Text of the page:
A SPIRALLING Italian political crisis provoked a global stock market sell-off yesterday – sending Irish bank shares lower and plunging the euro to a 10-month low.
Investors fear that repeat Italian elections – which now seem likely in the eurozone’s third-largest economy as soon as July – may become a de-facto referendum on Italian membership of the currency bloc and the country’s role in the European Union.
Safe-haven US Treasury bonds and German bunds rallied, as did the Japanese yen, the US dollar and gold by midday in the US trading day. Oil sank further from the near-four-year highs set earlier in the month. That all weighed on already embattled emerging markets.
Ireland’s government debt significantly outperformed its battered Italian, Greek and Portuguese peers, with the yield or implied interest rate to borrow for 10 years for Ireland closing under 1pc yesterday and tracking closer to safe haven Germany than the so-called euro periphery.
Stocks in Milan slid 2.65pc in a fifth straight day of losses. Italian bank shares dipped 4.73pc, bruised by the sell-off in government bonds, a core part of bank portfolios.
In Dublin, the Iseq was weaker – though by no means as big a margin. Irish banks were hit though, with AIB and Bank of Ireland losing 3.4pc and 2.9pc respectively.
The sell off on markets was global. On Wall Street, the Dow Jones Industrial Average fell 1.99pc and the S&P 500 lost 1.58pc.
“As part of the overall narrative of cautionary situations and risks that the market needs to worry about this could potentially become cause for contagion,” said Wasif Latif, head of global multi-assets for USAA Asset Management.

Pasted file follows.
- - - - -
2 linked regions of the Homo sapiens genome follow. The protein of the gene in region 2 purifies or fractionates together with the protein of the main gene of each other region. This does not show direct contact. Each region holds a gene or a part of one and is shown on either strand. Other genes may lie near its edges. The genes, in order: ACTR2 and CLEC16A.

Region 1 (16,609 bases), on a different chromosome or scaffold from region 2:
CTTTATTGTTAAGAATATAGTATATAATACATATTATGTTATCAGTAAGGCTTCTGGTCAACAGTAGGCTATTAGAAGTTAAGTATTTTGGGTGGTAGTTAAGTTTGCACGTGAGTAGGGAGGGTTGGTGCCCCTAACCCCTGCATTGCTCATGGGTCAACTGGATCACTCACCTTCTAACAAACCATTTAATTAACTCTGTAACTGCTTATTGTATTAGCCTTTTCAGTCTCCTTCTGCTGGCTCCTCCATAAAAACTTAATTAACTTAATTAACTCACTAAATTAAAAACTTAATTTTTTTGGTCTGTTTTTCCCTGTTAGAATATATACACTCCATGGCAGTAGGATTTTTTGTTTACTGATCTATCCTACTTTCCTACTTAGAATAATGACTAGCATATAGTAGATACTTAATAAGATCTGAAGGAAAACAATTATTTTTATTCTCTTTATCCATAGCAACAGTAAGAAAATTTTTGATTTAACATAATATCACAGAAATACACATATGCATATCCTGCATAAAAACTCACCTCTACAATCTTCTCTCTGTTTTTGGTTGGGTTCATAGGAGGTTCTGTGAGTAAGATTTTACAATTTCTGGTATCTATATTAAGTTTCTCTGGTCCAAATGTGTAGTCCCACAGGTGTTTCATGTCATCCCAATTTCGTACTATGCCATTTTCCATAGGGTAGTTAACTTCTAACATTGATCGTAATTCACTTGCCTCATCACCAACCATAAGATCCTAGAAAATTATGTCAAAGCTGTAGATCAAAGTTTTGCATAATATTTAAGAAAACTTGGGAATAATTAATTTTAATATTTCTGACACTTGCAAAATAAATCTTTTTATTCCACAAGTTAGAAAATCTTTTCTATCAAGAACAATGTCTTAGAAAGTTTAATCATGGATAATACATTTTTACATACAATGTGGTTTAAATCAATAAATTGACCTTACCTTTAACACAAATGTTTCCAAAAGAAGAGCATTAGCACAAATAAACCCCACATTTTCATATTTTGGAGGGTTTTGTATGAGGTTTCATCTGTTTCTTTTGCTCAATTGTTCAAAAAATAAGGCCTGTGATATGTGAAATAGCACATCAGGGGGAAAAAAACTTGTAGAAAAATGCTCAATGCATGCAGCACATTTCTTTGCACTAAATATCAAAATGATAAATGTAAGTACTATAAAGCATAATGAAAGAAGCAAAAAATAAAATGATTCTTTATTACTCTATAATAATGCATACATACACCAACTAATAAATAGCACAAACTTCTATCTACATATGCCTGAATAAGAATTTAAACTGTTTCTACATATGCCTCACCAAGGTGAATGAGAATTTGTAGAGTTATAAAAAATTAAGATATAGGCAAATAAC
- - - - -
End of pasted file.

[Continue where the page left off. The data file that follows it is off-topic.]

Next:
“What once seemed like a synchronised global economic recovery is now a waning growth story.”
Italy seems likely to repeat elections soon after its prime minister-designate, Carlo Cottarelli, failed to secure any support from major political parties for even a stop-gap government, sources told Reuters yesterday.
Italy has searched for a new government since inconclusive elections in March, and investors fear voters will choose a party hoping to break with the continent’s austere fiscal policy approach and maybe even the multinational euro currency that replaced the lira in 2002.
“As the slide continues, you ask where is the end?” said John Hardy, Saxo Bank’s head of foreign-exchange strategy.
“If this continues for another couple of sessions, I think you will have to see some official response. A ‘whatever it takes’ kind of moment,” he said.
In 2012, facing a sovereign debt crisis, European Central Bank President Mario Draghi promised in a noted speech to do “whatever it takes” to keep the single currency intact.
Short-dated Italian bond yields – a sensitive gauge of political risk – soared 1.5 percentage points from Monday to their highest since 2013 in their biggest move in nearly 26 years.
The spread, or gap, between German and Italian borrowing costs widened dramatically – a good gauge of where investors see the risks in the market.
Adding to the uncertainty in Europe, Spanish Prime Minister Mariano Rajoy will face a vote of confidence in his leadership on Friday.
Spain’s bond-yield spread with Germany also went to its widest this year. (Additional reporting Reuters / Bloomberg)